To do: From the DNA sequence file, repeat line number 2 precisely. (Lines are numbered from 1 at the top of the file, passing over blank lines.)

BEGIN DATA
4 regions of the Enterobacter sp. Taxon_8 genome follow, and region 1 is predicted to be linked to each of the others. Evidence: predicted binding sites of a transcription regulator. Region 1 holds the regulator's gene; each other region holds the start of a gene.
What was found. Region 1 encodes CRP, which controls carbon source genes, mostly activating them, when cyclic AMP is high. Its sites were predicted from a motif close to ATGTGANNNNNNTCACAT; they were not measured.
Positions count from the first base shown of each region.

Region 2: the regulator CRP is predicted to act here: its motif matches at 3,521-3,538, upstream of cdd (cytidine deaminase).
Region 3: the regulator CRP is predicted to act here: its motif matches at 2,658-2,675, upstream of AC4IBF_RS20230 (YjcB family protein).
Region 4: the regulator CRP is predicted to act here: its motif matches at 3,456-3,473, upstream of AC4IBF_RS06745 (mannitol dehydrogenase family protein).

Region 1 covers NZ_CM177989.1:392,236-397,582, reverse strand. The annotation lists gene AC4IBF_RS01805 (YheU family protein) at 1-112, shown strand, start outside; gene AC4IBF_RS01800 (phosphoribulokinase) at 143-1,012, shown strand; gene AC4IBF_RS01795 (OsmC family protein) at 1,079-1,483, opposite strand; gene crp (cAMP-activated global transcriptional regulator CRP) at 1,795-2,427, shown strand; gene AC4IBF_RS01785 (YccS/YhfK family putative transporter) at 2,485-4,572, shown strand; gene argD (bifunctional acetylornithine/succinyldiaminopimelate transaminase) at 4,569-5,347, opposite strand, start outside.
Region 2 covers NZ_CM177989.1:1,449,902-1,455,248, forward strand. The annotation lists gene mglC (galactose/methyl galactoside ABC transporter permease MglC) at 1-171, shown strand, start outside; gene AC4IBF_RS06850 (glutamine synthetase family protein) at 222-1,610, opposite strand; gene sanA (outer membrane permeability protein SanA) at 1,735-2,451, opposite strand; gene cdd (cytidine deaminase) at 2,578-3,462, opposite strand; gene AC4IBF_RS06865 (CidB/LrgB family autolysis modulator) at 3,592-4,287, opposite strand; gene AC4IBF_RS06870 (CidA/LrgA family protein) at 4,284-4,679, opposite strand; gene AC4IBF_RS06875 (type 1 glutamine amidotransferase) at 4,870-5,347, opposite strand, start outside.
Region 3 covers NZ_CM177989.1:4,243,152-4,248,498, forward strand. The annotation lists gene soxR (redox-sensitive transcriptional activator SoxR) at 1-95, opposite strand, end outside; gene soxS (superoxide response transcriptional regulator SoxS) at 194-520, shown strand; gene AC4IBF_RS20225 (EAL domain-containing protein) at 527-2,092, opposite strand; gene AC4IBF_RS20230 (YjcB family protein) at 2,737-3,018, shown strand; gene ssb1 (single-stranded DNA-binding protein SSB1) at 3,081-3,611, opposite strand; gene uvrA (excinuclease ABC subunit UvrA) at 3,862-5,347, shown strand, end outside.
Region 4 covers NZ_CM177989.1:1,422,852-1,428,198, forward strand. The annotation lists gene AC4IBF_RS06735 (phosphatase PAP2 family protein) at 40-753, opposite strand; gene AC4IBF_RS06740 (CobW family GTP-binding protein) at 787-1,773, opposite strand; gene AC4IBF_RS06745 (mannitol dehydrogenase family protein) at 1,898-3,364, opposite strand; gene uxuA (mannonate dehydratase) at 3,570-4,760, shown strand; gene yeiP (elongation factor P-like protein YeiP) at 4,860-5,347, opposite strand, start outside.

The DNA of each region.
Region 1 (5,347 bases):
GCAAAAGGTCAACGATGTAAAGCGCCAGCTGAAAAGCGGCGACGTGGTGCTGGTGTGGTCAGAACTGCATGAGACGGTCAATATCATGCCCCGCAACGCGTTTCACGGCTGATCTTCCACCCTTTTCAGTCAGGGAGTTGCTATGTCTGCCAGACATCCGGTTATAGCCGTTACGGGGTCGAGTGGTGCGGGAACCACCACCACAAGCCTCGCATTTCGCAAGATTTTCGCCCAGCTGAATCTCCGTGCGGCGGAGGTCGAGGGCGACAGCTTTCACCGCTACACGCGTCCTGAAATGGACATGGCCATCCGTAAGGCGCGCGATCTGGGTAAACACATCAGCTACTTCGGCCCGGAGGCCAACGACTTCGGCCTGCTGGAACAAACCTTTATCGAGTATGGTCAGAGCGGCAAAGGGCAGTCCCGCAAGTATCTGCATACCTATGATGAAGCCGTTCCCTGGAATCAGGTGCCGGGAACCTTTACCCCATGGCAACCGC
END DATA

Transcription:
What was found. Region 1 encodes CRP, which controls carbon source genes, mostly activating them, when cyclic AMP is high. Its sites were predicted from a motif close to ATGTGANNNNNNTCACAT; they were not measured.